A review of Cathay Pacific Business Class from Adelaide to Hong Kong, flying the A330-300 – an award winning business class product available from many Australian cities.
|Route:||Adelaide to Hong Kong|
|Flight duration:||8 hours, 50 minutes|
|Redemption points:||45,000 Asia Miles one way, or 80,000 return|
Cathay Pacific is one of my favourite airlines for business flights. They offer an incredibly comfortable fully flat bed in their award winning business class and their fleet services a network of major Australian cities including Sydney, Melbourne, Brisbane, Perth and Adelaide. Recently, I had the opportunity to fly from Adelaide to Hong Kong before hopping on Emirates first class to Europe. You can read more about how routing award flights via Hong Kong could save you hundreds of dollars in this post.
Booking the flight
Cathay Pacific award space is relatively easy to come by, and flights are very reasonably priced when redeemed via Cathay’s frequent flyer scheme, Asia Miles. I booked the one way award flight for 45,000 Asia Miles which I’d transferred across from my American Express Explorer Card. Right now, AMEX is offering a sign on bonus of 50,000 bonus points (32,000 Asia Miles) for new card members. who apply, are approved and spend $1,500 in the first three months – that’s almost enough points to book a one way flight on this route. The card also comes with a $400 travel credit, lounge passes and more. You can find out more or apply via PC, tablet or smartphone here.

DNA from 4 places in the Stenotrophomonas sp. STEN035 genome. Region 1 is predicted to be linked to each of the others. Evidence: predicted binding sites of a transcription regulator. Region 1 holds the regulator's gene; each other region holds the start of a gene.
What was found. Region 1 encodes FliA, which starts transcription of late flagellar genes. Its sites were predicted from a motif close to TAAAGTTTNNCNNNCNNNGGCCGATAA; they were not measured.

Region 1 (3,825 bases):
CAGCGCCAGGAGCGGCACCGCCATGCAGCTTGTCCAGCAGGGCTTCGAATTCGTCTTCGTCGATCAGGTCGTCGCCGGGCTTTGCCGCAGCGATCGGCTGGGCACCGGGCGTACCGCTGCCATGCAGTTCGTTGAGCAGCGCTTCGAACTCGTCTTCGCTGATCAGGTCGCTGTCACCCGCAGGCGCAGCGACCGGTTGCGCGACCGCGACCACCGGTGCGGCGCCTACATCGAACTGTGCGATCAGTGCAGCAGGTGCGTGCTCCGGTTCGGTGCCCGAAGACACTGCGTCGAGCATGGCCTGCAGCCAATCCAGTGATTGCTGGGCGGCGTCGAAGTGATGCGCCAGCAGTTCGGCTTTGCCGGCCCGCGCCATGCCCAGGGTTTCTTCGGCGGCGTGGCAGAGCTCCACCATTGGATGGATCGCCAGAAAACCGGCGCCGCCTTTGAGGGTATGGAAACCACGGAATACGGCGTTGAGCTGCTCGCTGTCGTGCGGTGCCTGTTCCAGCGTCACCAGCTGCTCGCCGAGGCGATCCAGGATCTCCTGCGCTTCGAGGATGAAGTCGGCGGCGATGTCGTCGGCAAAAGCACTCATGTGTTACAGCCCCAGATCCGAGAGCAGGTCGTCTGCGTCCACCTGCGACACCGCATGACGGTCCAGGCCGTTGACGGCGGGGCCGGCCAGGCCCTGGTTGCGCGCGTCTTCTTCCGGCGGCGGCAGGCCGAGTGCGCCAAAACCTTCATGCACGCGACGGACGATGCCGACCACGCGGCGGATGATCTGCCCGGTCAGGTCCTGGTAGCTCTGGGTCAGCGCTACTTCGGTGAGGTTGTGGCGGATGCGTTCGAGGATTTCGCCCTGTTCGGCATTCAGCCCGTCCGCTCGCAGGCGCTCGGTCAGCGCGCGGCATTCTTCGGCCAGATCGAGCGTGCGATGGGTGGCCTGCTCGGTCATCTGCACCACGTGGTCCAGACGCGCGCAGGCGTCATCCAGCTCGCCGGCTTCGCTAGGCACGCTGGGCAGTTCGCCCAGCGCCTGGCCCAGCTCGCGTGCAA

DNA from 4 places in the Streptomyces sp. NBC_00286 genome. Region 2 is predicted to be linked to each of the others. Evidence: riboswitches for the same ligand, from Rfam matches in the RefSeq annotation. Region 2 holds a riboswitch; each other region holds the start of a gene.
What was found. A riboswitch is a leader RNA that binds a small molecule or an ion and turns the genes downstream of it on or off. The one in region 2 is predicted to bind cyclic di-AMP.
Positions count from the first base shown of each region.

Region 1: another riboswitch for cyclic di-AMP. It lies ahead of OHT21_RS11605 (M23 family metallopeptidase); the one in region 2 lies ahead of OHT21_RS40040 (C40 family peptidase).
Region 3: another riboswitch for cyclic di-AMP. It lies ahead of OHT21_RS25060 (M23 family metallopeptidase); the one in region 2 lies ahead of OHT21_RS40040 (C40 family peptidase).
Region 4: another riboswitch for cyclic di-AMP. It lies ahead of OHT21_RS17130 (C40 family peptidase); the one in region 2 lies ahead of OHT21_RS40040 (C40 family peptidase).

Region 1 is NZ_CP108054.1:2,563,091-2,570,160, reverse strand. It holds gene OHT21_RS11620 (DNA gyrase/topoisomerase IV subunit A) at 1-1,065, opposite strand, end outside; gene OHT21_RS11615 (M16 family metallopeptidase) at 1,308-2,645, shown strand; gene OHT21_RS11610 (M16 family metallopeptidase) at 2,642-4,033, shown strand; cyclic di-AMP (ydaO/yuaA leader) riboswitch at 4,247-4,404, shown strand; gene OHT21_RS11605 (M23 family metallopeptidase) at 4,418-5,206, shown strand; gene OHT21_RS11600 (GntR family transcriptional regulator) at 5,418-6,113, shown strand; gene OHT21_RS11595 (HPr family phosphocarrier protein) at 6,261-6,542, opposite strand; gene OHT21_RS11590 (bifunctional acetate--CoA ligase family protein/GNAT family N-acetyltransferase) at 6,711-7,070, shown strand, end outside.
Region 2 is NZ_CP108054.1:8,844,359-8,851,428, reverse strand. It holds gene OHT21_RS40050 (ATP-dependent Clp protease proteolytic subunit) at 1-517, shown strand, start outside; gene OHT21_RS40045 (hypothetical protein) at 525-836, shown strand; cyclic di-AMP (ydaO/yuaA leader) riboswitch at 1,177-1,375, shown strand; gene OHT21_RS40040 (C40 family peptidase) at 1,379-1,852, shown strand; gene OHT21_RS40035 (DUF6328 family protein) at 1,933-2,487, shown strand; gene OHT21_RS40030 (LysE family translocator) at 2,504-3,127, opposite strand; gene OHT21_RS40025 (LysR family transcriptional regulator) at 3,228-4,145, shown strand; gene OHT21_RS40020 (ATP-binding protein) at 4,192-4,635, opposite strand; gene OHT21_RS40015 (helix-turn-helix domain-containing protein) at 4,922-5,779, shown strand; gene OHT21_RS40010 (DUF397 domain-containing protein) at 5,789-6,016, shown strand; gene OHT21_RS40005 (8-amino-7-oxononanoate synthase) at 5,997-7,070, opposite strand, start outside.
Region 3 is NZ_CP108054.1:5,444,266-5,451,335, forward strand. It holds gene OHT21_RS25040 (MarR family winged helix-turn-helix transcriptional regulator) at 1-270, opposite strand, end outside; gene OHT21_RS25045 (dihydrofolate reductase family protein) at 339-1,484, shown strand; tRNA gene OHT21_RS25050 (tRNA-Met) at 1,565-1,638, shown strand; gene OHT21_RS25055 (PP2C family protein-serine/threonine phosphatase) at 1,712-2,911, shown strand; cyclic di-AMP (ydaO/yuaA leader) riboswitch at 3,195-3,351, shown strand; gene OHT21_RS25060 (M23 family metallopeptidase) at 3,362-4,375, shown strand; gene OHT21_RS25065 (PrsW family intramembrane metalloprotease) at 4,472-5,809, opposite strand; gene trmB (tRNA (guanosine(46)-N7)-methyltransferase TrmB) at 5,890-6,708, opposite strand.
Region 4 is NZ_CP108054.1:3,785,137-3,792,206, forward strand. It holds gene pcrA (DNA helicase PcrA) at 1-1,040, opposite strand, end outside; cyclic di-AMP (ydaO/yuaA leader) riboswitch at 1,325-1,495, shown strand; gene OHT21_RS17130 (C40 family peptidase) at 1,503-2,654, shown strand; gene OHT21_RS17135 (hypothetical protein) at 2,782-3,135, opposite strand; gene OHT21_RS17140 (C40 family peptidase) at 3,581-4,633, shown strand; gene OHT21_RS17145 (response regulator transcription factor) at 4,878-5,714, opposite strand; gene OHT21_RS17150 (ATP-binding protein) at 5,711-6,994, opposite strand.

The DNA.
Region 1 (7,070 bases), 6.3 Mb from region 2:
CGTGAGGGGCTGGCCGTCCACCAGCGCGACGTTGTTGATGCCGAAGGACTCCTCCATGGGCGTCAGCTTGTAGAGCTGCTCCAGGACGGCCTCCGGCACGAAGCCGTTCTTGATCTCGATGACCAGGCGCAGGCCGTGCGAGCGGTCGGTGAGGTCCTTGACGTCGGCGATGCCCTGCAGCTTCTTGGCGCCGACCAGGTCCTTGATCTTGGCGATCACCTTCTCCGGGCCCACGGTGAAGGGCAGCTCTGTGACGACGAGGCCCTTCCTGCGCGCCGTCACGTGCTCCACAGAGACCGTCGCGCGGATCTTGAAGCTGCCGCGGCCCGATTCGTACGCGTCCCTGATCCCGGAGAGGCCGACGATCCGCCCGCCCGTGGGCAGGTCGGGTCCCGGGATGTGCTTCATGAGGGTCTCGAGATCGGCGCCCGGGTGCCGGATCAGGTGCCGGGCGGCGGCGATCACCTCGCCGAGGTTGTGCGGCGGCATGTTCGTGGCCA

Check in and lounge access
As an international business class passenger, I had use of the domestic Qantas Club, the only OneWorld lounge at Adelaide Airport. My flight was due to depart at 6.25 am, and I arrived just before 5 am (the time the domestic Qantas Club opens).
Check in was completed quickly, and within five minutes, I had my boarding pass in hand and was on my way to the Qantas Club. The Adelaide Qantas Club is fairly unremarkable, but it’s a pleasant enough space to perch in for awhile. I ordered a latte and thumbed through the papers whilst I waited for the boarding call.
I set off to the gate as soon as the flight was called, as I still needed to clear international security prior to boarding. While there are no fast track passes provided in Adelaide, the security clearance didn’t take long and I was soon at the gate. Boarding commenced shortly thereafter.
On board Cathay A330 Business Class
Cathay Pacific’s A330 business class cabin features 39 seats in a reverse herringbone configuration. The 1-2-1 layout provides aisle access for all passengers, which avoids disturbances by other passengers getting in and out of their seats.
Window seats are relatively private and popular with solo travellers. Those travelling in pairs might choose to reserve the two middle seats. These seats feature a retractable divider, allowing for interaction during the flight.